In healthcare facilities, concerted efforts are required to effect rapid diagnosis, quarantine infected cases and provide effective supportive therapies. This will encompass empirical treatments with antibiotics, antivirals, steroids and supportive measures. Mechanical ventilation and extracorporeal membrane oxygenation (ECMO) have also been used where clinically necessary.

Whilst specific antiviral therapies for SARS-2-CoV do not currently exist, the combination of the protease inhibitors, ritonavir and lopinavir, or a triple combination of these antiviral agents with the addition of ribavirin, showed some success in the treatment of SARS 20, and early reports suggest similar efficacy in the treatment of COVID-19 23.

Vaccines for the coronaviruses have been under development since the SARS outbreak, but none are yet available for human patients 11,26. A phase I trial in humans of a potential vaccine against MERS-CoV has already been performed in the UK 26.

In the earliest studies, mortality rate was estimated as 3%, although later data, suggests it as being slightly closer to 2% 2,5. In a study of the first 44,672 diagnosed cases in mainland China, the fatality rate was found to be 2.3% 25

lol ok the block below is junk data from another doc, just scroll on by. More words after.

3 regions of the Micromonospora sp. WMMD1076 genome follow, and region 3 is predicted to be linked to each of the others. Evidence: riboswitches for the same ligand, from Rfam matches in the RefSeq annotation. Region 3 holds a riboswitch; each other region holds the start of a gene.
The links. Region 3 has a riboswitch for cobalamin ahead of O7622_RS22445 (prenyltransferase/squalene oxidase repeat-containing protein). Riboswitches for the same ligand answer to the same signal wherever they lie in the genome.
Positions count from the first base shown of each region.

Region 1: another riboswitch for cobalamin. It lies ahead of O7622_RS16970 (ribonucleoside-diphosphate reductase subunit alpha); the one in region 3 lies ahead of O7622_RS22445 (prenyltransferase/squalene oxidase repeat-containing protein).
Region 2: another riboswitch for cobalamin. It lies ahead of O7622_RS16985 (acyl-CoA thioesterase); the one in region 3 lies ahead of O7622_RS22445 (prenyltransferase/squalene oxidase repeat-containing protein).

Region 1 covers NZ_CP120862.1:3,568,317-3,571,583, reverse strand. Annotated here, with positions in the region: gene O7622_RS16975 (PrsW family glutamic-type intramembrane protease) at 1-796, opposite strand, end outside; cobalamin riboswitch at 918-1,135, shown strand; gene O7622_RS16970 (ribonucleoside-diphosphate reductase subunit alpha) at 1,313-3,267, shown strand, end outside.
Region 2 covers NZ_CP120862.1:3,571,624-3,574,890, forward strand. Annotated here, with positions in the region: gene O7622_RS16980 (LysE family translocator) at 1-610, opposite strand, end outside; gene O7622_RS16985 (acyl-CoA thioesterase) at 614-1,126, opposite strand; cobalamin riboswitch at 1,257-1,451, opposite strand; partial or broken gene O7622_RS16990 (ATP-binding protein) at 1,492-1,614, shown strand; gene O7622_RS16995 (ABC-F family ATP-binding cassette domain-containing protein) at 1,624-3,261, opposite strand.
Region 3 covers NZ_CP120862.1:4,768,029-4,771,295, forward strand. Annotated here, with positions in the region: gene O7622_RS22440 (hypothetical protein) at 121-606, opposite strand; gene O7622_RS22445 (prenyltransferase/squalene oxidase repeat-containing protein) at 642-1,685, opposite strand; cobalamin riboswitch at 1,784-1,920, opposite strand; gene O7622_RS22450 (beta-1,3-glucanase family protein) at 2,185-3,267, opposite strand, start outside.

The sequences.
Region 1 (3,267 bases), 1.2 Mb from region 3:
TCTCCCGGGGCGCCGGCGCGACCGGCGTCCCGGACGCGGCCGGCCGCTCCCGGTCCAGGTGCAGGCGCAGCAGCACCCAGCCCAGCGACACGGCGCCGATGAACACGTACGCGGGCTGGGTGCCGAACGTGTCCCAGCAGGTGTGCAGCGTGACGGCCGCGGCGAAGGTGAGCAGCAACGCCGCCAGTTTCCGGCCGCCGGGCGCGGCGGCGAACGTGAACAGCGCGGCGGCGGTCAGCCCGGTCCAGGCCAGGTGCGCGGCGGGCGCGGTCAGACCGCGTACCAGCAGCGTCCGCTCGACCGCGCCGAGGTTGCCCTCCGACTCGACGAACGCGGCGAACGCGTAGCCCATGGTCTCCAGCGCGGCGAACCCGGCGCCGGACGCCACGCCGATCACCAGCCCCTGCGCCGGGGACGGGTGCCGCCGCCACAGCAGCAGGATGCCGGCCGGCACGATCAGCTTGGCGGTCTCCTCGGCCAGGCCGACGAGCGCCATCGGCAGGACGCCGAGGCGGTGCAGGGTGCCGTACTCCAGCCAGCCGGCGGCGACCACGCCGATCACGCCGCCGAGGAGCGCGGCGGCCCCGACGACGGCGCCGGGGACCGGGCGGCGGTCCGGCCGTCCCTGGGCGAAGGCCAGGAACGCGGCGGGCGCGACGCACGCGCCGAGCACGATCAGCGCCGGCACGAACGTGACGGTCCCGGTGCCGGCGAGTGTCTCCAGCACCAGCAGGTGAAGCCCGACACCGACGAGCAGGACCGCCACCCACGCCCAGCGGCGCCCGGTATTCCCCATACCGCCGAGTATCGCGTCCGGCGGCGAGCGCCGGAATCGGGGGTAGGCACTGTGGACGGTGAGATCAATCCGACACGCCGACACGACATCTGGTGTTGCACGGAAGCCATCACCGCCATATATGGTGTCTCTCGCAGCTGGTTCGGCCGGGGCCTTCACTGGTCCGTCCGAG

In a Chinese study looking at 138 hospitalized patients only, in-hospital mortality was higher at 4.3% 13.

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Article information

rID: 73913
System: Chest
Synonyms or Alternate Spellings:
  • COVID 19 virus
  • COVID-19 virus
  • Severe acute respiratory syndrome coronavirus 2 (SARS-CoV-2)
  • SARS coronavirus 2
  • SARS CoV2
  • SARS-CoV2
  • SARS-CoV-2
  • Coronavirus disease-19
  • Severe acute respiratory syndrome coronavirus 2
  • Coronavirus disease 19
  • COVID 19
  • COVID19
  • NCIP
  • Wuhan coronavirus infection
  • Novel coronavirus pneumonia
  • Novel coronavirus infected pneumonia (NCIP)
  • 2019 nCoV
  • 2019 novel coronavirus
  • Novel coronavirus-infected pneumonia (NCIP)
  • 2019-nCoV